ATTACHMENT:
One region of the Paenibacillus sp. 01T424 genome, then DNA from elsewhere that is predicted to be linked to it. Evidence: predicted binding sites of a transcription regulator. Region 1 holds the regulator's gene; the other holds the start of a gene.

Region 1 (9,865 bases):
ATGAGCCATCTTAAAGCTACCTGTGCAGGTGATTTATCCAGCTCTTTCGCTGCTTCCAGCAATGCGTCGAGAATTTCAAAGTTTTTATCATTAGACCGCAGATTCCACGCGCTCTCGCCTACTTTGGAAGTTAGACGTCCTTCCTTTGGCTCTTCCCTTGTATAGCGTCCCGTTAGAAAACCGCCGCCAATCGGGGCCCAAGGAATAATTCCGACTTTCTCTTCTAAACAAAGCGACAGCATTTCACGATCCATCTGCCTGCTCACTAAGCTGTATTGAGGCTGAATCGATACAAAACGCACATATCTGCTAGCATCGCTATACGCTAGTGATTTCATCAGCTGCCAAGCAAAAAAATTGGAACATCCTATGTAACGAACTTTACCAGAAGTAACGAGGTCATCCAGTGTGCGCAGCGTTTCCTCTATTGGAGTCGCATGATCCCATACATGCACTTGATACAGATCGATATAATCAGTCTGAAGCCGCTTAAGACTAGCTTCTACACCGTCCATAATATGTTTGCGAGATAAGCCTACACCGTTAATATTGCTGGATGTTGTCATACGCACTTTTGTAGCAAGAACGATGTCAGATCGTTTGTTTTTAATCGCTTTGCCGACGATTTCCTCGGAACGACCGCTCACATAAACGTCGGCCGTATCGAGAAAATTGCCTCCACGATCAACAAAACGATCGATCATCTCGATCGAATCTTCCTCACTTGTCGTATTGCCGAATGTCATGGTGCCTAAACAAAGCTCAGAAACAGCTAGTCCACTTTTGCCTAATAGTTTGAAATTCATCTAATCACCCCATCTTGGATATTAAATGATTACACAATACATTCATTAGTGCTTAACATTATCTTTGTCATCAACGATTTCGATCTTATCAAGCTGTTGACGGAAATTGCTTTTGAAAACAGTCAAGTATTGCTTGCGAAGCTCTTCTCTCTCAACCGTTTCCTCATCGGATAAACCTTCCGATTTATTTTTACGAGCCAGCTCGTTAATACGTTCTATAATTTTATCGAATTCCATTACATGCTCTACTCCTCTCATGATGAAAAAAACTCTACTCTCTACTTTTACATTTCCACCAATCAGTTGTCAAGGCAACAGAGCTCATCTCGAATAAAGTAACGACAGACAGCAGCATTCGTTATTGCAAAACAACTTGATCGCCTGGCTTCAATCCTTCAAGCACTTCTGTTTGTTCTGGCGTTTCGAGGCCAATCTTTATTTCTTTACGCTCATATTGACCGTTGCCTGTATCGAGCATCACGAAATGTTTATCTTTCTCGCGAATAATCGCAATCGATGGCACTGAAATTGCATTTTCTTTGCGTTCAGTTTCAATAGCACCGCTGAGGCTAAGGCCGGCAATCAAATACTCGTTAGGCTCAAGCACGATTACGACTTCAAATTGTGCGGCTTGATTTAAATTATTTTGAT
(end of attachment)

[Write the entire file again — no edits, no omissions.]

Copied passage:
One region of the Paenibacillus sp. 01T424 genome, then DNA from elsewhere that is predicted to be linked to it. Evidence: predicted binding sites of a transcription regulator. Region 1 holds the regulator's gene; the other holds the start of a gene.

Region 1 (9,865 bases):
ATGAGCCATCTTAAAGCTACCTGTGCAGGTGATTTATCCAGCTCTTTCGCTGCTTCCAGCAATGCGTCGAGAATTTCAAAGTTTTTATCATTAGACCGCAGATTCCACGCGCTCTCGCCTACTTTGGAAGTTAGACGTCCTTCCTTTGGCTCTTCCCTTGTATAGCGTCCCGTTAGAAAACCGCCGCCAATCGGGGCCCAAGGAATAATTCCGACTTTCTCTTCTAAACAAAGCGACAGCATTTCACGATCCATCTGCCTGCTCACTAAGCTGTATTGAGGCTGAATCGATACAAAACGCACATATCTGCTAGCATCGCTATACGCTAGTGATTTCATCAGCTGCCAAGCAAAAAAATTGGAACATCCTATGTAACGAACTTTACCAGAAGTAACGAGGTCATCCAGTGTGCGCAGCGTTTCCTCTATTGGAGTCGCATGATCCCATACATGCACTTGATACAGATCGATATAATCAGTCTGAAGCCGCTTAAGACTAGCTTCTACACCGTCCATAATATGTTTGCGAGATAAGCCTACACCGTTAATATTGCTGGATGTTGTCATACGCACTTTTGTAGCAAGAACGATGTCAGATCGTTTGTTTTTAATCGCTTTGCCGACGATTTCCTCGGAACGACCGCTCACATAAACGTCGGCCGTATCGAGAAAATTGCCTCCACGATCAACAAAACGATCGATCATCTCGATCGAATCTTCCTCACTTGTCGTATTGCCGAATGTCATGGTGCCTAAACAAAGCTCAGAAACAGCTAGTCCACTTTTGCCTAATAGTTTGAAATTCATCTAATCACCCCATCTTGGATATTAAATGATTACACAATACATTCATTAGTGCTTAACATTATCTTTGTCATCAACGATTTCGATCTTATCAAGCTGTTGACGGAAATTGCTTTTGAAAACAGTCAAGTATTGCTTGCGAAGCTCTTCTCTCTCAACCGTTTCCTCATCGGATAAACCTTCCGATTTATTTTTACGAGCCAGCTCGTTAATACGTTCTATAATTTTATCGAATTCCATTACATGCTCTACTCCTCTCATGATGAAAAAAACTCTACTCTCTACTTTTACATTTCCACCAATCAGTTGTCAAGGCAACAGAGCTCATCTCGAATAAAGTAACGACAGACAGCAGCATTCGTTATTGCAAAACAACTTGATCGCCTGGCTTCAATCCTTCAAGCACTTCTGTTTGTTCTGGCGTTTCGAGGCCAATCTTTATTTCTTTACGCTCATATTGACCGTTGCCTGTATCGAGCATCACGAAATGTTTATCTTTCTCGCGAATAATCGCAATCGATGGCACTGAAATTGCATTTTCTTTGCGTTCAGTTTCAATAGCACCGCTGAGGCTAAGGCCGGCAATCAAATACTCGTTAGGCTCAAGCACGATTACGACTTCAAATTGTGCGGCTTGATTTAAATTATTTTGAT